The failure of the Dark Universe is legendary. It started with The Mummy, but before that film even came out, Universal Studios already announced their plans for an entire string of interconnected monster movie reboots as well as the stars they had chosen to play these classic creatures. Johnny Depp was going to play the Invisible Man, Angelina Jolie was going to be the Bride of Frankenstein, and Javier Bardem was supposed to play Frankenstein’s monster.
And then it all fell apart. The Mummy got absolutely lambasted by fans and critics alike, and it was an abysmal box office flop. It killed any chance the Dark Universe had of ever getting off the ground, and its only claim to fame today is as a cautionary tale: don’t announce an entire universe before the first film even comes out.
But is The Mummy really that bad? Is it really the awful cinematic garbage that its reputation suggests? I don’t think so. Now, I’m not going to sit here and tell you that this is a gem of a movie or that it deserves to be an all-time horror classic. I readily admit that this film is deeply flawed. However, I don’t think it’s nearly as bad as people make it out to be. In fact, I would even contend that it’s a fun action-horror flick. If you approach it without any preconceived expectations and just accept it for what it is, it’s actually pretty enjoyable, and here are five reasons why.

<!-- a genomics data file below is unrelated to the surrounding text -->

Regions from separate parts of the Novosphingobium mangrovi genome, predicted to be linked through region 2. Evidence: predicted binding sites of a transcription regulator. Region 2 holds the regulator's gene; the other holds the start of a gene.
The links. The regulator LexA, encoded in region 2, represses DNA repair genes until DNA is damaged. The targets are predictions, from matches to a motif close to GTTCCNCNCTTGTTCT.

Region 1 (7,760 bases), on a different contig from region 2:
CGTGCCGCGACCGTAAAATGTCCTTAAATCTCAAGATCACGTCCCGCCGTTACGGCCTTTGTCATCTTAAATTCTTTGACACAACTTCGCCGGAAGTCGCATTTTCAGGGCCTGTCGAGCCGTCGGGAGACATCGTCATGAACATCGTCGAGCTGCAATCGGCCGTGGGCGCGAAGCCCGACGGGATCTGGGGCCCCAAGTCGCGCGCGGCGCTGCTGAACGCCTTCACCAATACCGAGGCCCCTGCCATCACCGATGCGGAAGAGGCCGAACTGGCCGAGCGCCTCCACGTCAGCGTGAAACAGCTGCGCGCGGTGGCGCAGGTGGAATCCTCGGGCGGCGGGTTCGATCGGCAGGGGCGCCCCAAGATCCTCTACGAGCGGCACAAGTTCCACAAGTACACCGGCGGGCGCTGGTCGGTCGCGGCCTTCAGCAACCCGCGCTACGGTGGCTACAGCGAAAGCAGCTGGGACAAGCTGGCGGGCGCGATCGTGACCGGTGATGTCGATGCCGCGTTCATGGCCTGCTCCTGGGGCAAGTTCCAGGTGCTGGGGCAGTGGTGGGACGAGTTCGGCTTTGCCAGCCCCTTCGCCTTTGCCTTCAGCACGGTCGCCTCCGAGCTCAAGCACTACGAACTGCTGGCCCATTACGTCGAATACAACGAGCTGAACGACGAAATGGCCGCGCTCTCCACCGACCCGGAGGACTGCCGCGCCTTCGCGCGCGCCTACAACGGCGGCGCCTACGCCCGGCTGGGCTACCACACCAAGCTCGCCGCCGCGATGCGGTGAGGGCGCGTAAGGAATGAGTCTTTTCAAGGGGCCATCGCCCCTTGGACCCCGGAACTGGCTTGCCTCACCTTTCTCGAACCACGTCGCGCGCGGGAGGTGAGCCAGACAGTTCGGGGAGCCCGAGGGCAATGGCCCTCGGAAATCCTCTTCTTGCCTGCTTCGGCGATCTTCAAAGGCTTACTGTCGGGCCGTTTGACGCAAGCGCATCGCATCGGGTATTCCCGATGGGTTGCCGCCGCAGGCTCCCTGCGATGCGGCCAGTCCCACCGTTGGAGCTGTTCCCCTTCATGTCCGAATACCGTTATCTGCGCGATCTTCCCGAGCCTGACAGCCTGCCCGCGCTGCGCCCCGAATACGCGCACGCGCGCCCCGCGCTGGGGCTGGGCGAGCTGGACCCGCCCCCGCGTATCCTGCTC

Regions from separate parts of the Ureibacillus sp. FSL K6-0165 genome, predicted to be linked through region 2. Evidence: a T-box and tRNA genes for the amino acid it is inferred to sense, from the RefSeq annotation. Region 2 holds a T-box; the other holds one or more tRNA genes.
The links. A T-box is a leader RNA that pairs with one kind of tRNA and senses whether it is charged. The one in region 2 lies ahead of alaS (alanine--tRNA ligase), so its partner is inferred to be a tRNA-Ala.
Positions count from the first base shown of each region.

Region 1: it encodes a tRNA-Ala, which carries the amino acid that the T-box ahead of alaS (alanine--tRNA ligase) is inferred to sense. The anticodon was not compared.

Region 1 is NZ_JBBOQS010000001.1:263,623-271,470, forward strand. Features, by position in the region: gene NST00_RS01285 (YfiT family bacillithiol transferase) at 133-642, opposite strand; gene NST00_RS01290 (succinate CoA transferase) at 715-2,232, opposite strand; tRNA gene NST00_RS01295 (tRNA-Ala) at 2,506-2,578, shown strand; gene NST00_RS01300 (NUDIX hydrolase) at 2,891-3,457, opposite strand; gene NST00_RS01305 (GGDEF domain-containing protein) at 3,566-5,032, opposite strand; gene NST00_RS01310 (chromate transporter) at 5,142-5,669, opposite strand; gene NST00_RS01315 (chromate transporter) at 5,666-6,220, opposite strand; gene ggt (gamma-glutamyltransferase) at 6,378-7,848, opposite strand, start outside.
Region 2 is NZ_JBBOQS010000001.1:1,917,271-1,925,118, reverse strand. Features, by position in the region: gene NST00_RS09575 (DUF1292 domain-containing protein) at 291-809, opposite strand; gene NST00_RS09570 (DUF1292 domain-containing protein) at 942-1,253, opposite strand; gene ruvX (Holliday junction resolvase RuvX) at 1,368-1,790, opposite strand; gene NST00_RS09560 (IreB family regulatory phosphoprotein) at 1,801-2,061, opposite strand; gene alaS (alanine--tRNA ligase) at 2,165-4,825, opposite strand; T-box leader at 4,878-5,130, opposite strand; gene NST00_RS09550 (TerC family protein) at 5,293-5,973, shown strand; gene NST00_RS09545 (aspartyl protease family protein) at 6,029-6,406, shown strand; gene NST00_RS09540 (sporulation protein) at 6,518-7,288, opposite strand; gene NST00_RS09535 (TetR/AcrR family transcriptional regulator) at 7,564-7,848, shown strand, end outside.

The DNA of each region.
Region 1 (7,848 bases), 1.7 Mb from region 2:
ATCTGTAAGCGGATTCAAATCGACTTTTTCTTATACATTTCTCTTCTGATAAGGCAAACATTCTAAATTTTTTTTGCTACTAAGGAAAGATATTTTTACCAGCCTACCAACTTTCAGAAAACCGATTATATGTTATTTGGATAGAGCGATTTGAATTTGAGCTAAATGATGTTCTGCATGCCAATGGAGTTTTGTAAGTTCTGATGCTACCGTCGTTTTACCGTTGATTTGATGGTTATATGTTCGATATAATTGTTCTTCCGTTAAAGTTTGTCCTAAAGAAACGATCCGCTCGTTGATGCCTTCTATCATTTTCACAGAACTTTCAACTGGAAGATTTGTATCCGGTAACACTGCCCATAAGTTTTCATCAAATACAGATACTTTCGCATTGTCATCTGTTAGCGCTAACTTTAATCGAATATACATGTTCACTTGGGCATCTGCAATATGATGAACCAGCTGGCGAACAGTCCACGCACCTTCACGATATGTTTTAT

1) The criticism that it focuses too much on the larger universe is unwarranted
Let’s start with one of the most common criticisms leveled against this movie, a criticism that I think is unwarranted. A lot of people say that it spends too much time setting up the larger universe and not enough on its own story. In particular, they say that all the stuff about Prodigium, the mysterious organization that studies monsters, and its leader, Dr. Jekyll, is disconnected from the main plot and just takes the focus off of what really matters.
However, I disagree. I think people feel this way because they know the film was supposed to kick off a shared universe, and they can’t help but watch it through that lens. The connections to the larger world can stick out if you know they’re supposed to set up other movies, but if you just watch The Mummy as a standalone film, it works perfectly fine. It doesn’t contain any incoherent world-building scenes that come out of nowhere à la Batman v Superman or Avengers: Age of Ultron. Instead, everything in it that points to the larger universe makes complete sense within the movie’s plot.
At best, you can say that the film didn’t need those elements, and that’s true. But is that really a bad thing? A movie doesn’t have to limit itself to the absolute bare minimum required to tell its story. For example, Us didn’t need to include the Tyler family (the wealthy friends of the main characters), but they add a nice little wrinkle that the film wouldn’t have had otherwise. And it’s the same with Dr. Jekyll and Prodigium in The Mummy. At the end of the day, the question isn’t whether those elements are necessary. Rather, it’s whether they add anything to the movie, and I would argue that they do.
2) Prodigium is a fascinating organization
If you’re a fan of monsters, you can’t tell me that the idea of an organization that studies them and knows all sorts of hidden secrets about them isn’t really cool. Who wouldn’t want to work at a place where they have jars filled with genuine monster parts like Gill-man claws and vampire skulls?